Colleges tend to allow faculty to set their own policies on student excuses, which leads to a hodge-podge of different policies that students miss, misinterpret, or exploit. Maybe institutions should enact a “no excuses policy,” or appoint a Dean of Excuses to make for consistent decision-making.

If my reasoning seems muddled, you will need to forgive me because I missed my noontime cup of coffee. That is my excuse.

John Orlando is the associate director of the Center for Faculty Excellence at Northcentral University and the editor of Online Classroom.


  • beep55

    I feel you. Students have three weeks to complete an exam and in the final week, there’s a death in the family. They ask for additional time. Later, they send the relative’s obituary. Earlier, I had indicated they could send the work they’d done prior to the death. No response on that request.

  • David Long

    In these cases as others, we must be careful to to put our value judgments on others. In this case, you wrote “skydiving as a self-inflicted injury due to reckless behavior”. My guess is that you don’t participate in skydiving and you consider it an unnecessary risk.

    How can we judge that?

    Is riding a unicycle dangerous?
    Is a student who drives a motorcycle being reckless?
    How about someone who drives an older car that predates airbags?
    Is riding a bike an unacceptable risk to get to and from classes in Cambridge, MA?
    Is a certified pilot choosing a reckless choice of transportation when traveling cross-country in a Piper or Cessna?

    We cannot expect everyone to have our same values and risk assessments. I don’t believe it fair to project our values on others’ risk-managed choices.

  • Allison

    It may also come down to the character of the student and her reliability. In fact, for me, it is sometimes not even about the action or injury itself, but the situation and the student involved: I had one student who had cosmetic surgery done during the semester she was in my class. Prior to the surgery, she often skipped classes, left early when she did manage to attend, and rarely did her work. In fact, she didn’t even approach me about the possibility of getting an incomplete or doing make up work until AFTER grades were in and she decided she received a grade she didn’t like. Frankly, I told her that she had no excuse to not make up the work because she was able to recover in a timely manner before the semester ended. (She even sat for the final!) I can’t help but think that if another student who attended every class, approached me for the make up work had the same surgery, I’d be a bit more flexible because I trust they would do all they could to submit the work in a timely fashion. Similarly, I had a student this semester who was busted on a drug incident and missed one in-class discussion. However, prior to and after the incident, he was an outstanding student who was present during all the other in-class discussions, presentations, and exams. If he was a habitual flake would I be as willing to work with him? Maybe not. Then again, I am aware that my suggestion could pose some larger questions of (in)consistency and favoritism, but like all the other skills and habits that the author mentioned, college is a great practicum for trust building, and if you can’t build trust with your professor, will you succeed doing the same with a boss?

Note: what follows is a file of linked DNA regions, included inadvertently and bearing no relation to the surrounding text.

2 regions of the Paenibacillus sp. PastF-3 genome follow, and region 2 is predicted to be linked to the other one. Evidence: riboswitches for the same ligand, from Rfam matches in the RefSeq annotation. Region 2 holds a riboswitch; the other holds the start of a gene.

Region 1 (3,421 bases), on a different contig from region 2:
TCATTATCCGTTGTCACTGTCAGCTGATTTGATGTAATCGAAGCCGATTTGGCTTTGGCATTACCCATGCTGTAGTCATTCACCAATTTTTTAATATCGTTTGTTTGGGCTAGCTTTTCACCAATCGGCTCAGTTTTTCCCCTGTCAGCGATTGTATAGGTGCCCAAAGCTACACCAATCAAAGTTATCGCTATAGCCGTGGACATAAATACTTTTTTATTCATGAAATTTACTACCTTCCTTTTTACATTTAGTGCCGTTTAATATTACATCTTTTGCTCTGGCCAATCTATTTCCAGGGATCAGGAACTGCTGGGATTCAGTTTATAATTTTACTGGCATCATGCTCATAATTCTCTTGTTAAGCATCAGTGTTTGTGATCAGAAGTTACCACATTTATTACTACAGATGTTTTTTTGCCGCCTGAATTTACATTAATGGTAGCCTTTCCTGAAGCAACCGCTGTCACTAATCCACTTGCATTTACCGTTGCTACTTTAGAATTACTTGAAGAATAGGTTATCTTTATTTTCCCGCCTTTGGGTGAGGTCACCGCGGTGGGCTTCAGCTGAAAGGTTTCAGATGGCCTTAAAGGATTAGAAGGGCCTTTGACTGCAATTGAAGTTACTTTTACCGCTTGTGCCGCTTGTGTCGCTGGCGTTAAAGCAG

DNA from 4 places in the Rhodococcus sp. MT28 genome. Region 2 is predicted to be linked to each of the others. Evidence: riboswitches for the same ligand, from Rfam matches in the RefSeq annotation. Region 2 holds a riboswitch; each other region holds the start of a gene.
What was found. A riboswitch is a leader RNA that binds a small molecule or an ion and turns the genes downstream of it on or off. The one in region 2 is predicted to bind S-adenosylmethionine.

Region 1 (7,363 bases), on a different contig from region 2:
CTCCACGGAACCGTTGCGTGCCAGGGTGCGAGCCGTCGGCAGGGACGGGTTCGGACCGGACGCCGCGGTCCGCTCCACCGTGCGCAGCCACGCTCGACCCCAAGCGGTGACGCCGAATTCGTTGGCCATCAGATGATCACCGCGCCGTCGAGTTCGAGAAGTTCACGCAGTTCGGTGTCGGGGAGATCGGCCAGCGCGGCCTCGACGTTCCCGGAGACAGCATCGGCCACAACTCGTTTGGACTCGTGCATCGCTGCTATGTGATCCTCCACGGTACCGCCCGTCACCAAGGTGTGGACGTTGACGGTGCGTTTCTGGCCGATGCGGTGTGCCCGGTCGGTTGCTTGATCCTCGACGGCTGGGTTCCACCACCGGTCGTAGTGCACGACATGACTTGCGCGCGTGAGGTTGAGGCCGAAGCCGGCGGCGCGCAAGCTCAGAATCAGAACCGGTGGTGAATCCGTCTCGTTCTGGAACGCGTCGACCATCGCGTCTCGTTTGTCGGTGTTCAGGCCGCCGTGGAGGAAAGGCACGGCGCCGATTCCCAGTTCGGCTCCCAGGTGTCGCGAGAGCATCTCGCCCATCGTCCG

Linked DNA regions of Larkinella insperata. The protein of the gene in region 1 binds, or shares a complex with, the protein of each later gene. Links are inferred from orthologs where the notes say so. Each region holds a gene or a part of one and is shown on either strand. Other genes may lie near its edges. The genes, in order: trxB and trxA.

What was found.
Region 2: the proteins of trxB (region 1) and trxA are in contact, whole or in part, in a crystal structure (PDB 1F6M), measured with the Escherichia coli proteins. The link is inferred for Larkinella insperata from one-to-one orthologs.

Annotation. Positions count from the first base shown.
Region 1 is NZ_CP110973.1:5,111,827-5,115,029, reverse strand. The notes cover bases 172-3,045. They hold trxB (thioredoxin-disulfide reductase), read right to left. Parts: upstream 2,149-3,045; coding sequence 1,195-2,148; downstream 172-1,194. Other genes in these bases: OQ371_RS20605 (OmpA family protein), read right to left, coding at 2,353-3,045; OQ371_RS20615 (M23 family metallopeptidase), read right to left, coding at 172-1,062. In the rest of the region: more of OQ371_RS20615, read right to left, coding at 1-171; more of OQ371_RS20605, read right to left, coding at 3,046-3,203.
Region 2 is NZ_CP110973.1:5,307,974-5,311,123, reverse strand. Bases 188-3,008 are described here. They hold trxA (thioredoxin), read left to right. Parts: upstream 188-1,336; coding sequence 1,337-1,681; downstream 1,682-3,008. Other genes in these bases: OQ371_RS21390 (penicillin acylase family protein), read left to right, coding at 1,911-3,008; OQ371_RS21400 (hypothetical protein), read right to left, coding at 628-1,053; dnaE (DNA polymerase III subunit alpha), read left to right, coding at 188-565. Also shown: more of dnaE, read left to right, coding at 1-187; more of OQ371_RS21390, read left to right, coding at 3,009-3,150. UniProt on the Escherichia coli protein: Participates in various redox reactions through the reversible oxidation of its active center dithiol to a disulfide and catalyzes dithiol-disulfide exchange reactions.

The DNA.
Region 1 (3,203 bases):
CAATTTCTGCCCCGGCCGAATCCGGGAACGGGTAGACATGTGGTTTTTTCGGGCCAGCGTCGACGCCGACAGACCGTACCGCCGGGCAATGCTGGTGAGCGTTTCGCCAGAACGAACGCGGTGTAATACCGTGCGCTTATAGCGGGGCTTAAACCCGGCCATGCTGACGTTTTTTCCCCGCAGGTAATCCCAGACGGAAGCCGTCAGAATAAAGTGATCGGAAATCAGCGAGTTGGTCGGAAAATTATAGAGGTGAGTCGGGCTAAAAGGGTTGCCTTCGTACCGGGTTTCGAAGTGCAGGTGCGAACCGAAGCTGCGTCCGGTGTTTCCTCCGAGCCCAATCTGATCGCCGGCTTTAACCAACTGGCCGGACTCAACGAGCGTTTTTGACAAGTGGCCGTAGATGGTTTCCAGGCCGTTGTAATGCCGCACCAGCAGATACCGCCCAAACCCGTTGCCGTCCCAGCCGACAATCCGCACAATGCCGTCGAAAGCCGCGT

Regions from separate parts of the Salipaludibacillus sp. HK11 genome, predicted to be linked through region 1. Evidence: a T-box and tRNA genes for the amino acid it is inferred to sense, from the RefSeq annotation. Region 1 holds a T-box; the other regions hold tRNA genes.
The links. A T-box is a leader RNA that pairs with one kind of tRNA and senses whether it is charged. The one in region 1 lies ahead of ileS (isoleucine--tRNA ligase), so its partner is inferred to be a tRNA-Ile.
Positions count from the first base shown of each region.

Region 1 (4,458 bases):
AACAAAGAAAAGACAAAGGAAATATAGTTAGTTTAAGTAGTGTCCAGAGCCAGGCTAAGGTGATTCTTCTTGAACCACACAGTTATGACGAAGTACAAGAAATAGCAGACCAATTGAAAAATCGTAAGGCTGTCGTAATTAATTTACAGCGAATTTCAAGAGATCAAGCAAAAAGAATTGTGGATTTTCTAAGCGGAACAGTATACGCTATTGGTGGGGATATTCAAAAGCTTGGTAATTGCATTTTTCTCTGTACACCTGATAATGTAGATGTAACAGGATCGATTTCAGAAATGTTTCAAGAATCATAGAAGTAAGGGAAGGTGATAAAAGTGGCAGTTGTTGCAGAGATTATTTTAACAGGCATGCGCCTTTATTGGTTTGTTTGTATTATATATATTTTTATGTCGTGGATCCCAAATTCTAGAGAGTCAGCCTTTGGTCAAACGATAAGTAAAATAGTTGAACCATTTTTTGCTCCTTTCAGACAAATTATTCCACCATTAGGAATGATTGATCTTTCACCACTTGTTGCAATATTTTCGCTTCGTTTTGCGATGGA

• Heather Craig-Morton

    No doubt that some of the excuses we get as Faculty members are silly, I think we also need to consider why students feel the need to generate them in the first place. At a surface level, we can easily – perhaps too easily – assume that excuses are the result of poor planning. One frequently repeated response I hear from professors is: “poor planning on your part does not constitute an emergency on my part”. True. However, I also wonder how many of us move beyond the surface-level analysis (or judgment) to ask what else might be leading students to offer up excuses in our classrooms. Have we clearly articulated assignment guidelines? Are we approachable in terms of creating welcoming spaces for discussion in the classroom/in our meetings? Are we coming from a place of privilege that inhibits others in their communication with us? I have had my fair share of interesting – and sometimes humorous – student excuses. I have also given my fair share as a student because it was easier to provide an excuse than to discuss personal situations with complete strangers.

  • emily stein

    please please please… I want to read the 4 pages of legitimate vs not legitimate excuses. I’m dying!